What the heck am I looking at?

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Thread: What the heck am I looking at?

  1. #1
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    What the heck am I looking at?

    That question ever come to mind when you're reading a Bridgman book?

    Yes, they're great books, but sometimes I really can't tell if I'm looking at a tendon or tortellini. (No, not seriously) But his work is really scratchy and sometimes hard to read, at least for me.

    Had the original works aged a bit before they were reproduced, or is it the material he drew with? (I think it's charcoal.)

    CASE & POINT: I like Loomis better, even though it's impossible for me to own a physical copy of his books for the time being.

    Last edited by Psychotime; October 16th, 2008 at 12:07 AM.
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  3. #2
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    Ha. Yeah, I can't say I'm a fan of Bridgman. I've copied through every book of his except "The Human Machine", the downloadable versions I've found are really low quality. His worst book is definitely "The seven Laws of Folds", useless unless you already know what's he's drawing about.

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    Yeah, I've found that Bridgman's stuff definately requires you to at least have some intuitive ideas about the subject first. Personally I prefer Hogarth, his books have always spoken very clearly to me.

    -My work can be found at my local directory thread.
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    I find Bridgman good for his gestural studies. But Hogarth is good for muscle structure. Loomis is good for proportions, Hammond is good for beginners.

    Balance is the key.

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    I did some studies of arms after bridgman and I can't say I learned a lot. With Robert B. Hale I did some studies of shoulders and necks and now I'm quite confident drawing those. I don't know.

    By the way I'm just wondering what should I be studying for my anatomy. I SUCK at it, and I really need to be studying it intensively. I'd like to get the most profit from my studies, as I find them veeeery boring.

    I've just reached that point (you get there every few months) I feel like I dont know SHIT about drawing. I need to learn perspective, anatomy, proportions, the very basics. I want to be doing 4 hour studies each morning for the next few months, just so I can really push my art to a new level. Now I'm just wondering HOW should I be studying.

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    I really love Bridgman. His method of constructing the figure really helped me a lot. I will confess that some of the illustrations and accompanying text can be really confusing, but for the most part if I copy the drawing I can still get a lot out of it.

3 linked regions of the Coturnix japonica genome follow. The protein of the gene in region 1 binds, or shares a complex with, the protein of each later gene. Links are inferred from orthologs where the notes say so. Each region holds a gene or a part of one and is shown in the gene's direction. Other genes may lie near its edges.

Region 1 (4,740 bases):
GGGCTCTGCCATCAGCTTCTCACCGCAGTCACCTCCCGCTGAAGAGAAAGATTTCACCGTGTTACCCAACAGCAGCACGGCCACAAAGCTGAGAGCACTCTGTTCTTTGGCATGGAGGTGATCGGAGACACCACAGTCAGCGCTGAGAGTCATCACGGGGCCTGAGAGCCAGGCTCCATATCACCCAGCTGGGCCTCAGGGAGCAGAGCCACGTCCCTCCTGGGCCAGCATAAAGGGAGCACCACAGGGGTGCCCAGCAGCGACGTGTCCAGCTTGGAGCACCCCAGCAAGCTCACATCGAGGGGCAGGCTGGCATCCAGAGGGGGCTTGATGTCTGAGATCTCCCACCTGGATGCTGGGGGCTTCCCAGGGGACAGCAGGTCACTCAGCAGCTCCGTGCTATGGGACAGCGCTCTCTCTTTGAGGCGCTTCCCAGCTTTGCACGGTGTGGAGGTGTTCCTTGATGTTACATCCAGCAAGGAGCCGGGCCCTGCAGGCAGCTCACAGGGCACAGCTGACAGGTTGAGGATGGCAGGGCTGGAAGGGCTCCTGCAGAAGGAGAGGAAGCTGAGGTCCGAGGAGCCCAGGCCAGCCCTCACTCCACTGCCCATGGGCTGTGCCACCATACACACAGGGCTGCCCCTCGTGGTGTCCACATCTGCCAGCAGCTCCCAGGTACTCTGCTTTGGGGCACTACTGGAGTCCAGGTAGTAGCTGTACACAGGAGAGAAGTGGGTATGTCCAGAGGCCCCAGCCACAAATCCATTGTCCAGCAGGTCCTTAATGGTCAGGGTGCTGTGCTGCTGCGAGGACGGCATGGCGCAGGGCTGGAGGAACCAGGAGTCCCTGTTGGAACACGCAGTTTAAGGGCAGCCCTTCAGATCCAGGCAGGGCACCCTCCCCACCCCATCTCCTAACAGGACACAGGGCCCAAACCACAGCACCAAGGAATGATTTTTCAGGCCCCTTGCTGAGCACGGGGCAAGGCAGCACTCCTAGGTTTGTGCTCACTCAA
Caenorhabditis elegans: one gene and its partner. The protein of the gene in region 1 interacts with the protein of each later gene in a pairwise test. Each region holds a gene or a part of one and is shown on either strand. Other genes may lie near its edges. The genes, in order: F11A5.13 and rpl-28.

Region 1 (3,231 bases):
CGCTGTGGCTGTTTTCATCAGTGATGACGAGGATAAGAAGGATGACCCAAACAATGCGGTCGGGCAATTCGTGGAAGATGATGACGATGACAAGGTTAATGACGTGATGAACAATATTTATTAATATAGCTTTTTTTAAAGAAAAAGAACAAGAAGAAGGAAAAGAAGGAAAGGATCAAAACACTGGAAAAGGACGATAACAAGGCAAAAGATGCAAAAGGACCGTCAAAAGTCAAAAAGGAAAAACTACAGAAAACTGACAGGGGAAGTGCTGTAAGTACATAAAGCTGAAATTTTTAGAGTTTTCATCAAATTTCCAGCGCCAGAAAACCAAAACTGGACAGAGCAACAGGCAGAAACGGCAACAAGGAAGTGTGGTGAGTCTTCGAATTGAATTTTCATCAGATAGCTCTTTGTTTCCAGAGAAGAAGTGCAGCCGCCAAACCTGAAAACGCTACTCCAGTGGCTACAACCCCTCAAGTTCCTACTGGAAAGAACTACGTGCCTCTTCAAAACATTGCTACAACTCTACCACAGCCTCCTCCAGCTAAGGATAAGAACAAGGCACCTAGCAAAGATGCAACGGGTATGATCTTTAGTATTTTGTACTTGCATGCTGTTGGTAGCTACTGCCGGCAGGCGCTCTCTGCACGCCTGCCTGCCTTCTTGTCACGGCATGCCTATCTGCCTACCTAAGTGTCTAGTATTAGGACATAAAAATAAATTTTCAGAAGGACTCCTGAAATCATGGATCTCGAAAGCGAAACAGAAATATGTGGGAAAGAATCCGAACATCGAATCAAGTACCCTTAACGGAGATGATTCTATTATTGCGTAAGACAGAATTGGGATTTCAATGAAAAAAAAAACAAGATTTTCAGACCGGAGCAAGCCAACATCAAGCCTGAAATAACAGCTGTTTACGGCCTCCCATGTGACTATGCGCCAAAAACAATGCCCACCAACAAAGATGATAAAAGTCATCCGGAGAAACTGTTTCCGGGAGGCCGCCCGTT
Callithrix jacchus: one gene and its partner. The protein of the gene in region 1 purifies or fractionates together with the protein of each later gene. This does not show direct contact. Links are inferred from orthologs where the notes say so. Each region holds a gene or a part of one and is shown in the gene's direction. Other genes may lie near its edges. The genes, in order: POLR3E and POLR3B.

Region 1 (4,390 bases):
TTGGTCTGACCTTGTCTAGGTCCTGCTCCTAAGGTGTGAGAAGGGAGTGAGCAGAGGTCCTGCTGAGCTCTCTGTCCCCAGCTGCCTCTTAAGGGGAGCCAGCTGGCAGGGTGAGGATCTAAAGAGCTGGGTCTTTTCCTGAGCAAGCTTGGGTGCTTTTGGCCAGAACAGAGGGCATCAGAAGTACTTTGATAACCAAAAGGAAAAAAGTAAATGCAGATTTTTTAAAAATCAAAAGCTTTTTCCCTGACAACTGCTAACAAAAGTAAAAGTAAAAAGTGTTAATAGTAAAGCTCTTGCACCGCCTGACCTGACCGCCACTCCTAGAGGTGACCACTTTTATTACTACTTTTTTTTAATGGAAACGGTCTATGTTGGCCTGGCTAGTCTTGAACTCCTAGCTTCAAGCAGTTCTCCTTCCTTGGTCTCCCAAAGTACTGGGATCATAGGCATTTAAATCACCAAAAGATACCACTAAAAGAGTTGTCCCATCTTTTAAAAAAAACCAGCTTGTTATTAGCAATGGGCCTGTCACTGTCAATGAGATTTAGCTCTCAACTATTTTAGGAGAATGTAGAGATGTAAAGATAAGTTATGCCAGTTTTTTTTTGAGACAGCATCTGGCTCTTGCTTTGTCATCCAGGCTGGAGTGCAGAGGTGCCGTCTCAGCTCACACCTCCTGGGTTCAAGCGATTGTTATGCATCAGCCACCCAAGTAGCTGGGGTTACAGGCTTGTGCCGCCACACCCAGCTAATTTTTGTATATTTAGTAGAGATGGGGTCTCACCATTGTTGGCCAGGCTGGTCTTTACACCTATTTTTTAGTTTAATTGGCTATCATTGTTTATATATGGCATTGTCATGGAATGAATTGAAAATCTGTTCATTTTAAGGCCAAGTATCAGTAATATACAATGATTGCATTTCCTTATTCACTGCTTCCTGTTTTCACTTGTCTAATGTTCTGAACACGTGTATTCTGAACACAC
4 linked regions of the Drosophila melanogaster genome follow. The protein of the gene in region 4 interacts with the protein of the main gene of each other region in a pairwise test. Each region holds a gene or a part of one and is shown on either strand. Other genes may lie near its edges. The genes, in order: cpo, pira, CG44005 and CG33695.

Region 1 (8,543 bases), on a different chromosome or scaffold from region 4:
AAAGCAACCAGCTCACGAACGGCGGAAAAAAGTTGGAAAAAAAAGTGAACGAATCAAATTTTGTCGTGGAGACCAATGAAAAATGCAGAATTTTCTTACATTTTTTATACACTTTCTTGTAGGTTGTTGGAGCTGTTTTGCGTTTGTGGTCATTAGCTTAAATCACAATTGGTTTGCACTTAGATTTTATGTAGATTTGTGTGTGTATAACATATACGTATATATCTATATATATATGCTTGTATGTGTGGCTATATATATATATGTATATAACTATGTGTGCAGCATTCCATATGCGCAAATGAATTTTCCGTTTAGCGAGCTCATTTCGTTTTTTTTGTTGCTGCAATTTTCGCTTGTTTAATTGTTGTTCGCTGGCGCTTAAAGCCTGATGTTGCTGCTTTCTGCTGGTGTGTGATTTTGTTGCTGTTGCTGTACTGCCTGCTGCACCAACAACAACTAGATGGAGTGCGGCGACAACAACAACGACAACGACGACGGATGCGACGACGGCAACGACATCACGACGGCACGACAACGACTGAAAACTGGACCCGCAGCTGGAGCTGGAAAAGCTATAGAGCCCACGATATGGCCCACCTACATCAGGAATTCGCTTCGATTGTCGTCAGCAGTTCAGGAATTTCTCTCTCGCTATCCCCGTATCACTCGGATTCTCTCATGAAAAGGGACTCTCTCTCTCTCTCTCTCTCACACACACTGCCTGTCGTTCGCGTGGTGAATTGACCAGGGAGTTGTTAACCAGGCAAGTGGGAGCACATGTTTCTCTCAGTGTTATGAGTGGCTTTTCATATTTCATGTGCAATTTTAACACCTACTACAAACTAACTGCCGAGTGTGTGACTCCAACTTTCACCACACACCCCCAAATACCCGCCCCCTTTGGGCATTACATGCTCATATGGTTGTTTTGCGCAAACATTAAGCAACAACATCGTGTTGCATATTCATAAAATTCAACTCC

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    Bridgman is the guy who finally got everything to start clicking for me back in art school. I'll admit, I didn't really read the books, but the sketches to me did a great job of helping me to understand how different body parts locked together like a puzzle. Bridgman just made the concept of finding the bigger shapes so much easier for me to understand.

    Loomis is really good too, but I HATE Hogarth. A LOT of his sketches just look incredibly off to me.

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    I'll agree with you there J Wilson, even though I like Hogarth I still think his sketches just don't quite look "right". What I like about Hogarth though is that the way he constructs the figure really makes sense to me while Bridgman leaves me feeling like I'd be better just sketching after photographs or live models.

    To each their own though, all of the artists mentioned have their own methods and they all persist because depending on the individual any of the methods could be the one that works best for them.

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    Quote Originally Posted by Anid Maro View Post
    I'll agree with you there J Wilson, even though I like Hogarth I still think his sketches just don't quite look "right". What I like about Hogarth though is that the way he constructs the figure really makes sense to me while Bridgman leaves me feeling like I'd be better just sketching after photographs or live models.

    To each their own though, all of the artists mentioned have their own methods and they all persist because depending on the individual any of the methods could be the one that works best for them.
    Yep, agreed. It doesn't matter if his sketches look off if you are learning, because you'll always tailor what you learned to what you can personally observe and hopefully come up with your own system in the end. I certainly get what others say when they say they don't care for Bridgman too. His style at times can be abstract or so loose as to be a little mystifying. Which ever source works for you works for you. I think Hogarthe was one of the first anatomy and "how to draw" books I ever bought on a recommendation, and I just remember feeling it it just didn't help me that much.

    There was actually a pretty decent anatomy drawing book first year of life drawing class we had to buy, but I can't for the life of me remember who wrote it. I probably still have it somewhere if I really look for it.

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